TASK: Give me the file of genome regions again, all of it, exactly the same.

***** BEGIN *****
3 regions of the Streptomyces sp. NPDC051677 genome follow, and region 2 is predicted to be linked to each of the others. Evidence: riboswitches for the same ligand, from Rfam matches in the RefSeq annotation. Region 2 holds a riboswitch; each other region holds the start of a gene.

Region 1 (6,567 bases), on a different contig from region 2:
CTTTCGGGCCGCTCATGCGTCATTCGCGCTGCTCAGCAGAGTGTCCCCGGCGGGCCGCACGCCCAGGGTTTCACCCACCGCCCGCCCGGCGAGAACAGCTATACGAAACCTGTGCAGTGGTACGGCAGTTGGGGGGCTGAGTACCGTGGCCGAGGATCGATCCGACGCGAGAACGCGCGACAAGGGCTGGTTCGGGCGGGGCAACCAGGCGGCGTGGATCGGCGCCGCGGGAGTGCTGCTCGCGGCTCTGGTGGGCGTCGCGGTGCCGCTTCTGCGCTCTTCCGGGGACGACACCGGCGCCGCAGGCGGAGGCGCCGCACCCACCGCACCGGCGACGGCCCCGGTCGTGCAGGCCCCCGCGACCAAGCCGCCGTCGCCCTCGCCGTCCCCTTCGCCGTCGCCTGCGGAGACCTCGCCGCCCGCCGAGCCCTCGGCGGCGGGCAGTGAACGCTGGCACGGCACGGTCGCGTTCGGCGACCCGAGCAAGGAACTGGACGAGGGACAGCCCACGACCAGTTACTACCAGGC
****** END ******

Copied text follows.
3 regions of the Streptomyces sp. NPDC051677 genome follow, and region 2 is predicted to be linked to each of the others. Evidence: riboswitches for the same ligand, from Rfam matches in the RefSeq annotation. Region 2 holds a riboswitch; each other region holds the start of a gene.

Region 1 (6,567 bases), on a different contig from region 2:
CTTTCGGGCCGCTCATGCGTCATTCGCGCTGCTCAGCAGAGTGTCCCCGGCGGGCCGCACGCCCAGGGTTTCACCCACCGCCCGCCCGGCGAGAACAGCTATACGAAACCTGTGCAGTGGTACGGCAGTTGGGGGGCTGAGTACCGTGGCCGAGGATCGATCCGACGCGAGAACGCGCGACAAGGGCTGGTTCGGGCGGGGCAACCAGGCGGCGTGGATCGGCGCCGCGGGAGTGCTGCTCGCGGCTCTGGTGGGCGTCGCGGTGCCGCTTCTGCGCTCTTCCGGGGACGACACCGGCGCCGCAGGCGGAGGCGCCGCACCCACCGCACCGGCGACGGCCCCGGTCGTGCAGGCCCCCGCGACCAAGCCGCCGTCGCCCTCGCCGTCCCCTTCGCCGTCGCCTGCGGAGACCTCGCCGCCCGCCGAGCCCTCGGCGGCGGGCAGTGAACGCTGGCACGGCACGGTCGCGTTCGGCGACCCGAGCAAGGAACTGGACGAGGGACAGCCCACGACCAGTTACTACCAGGC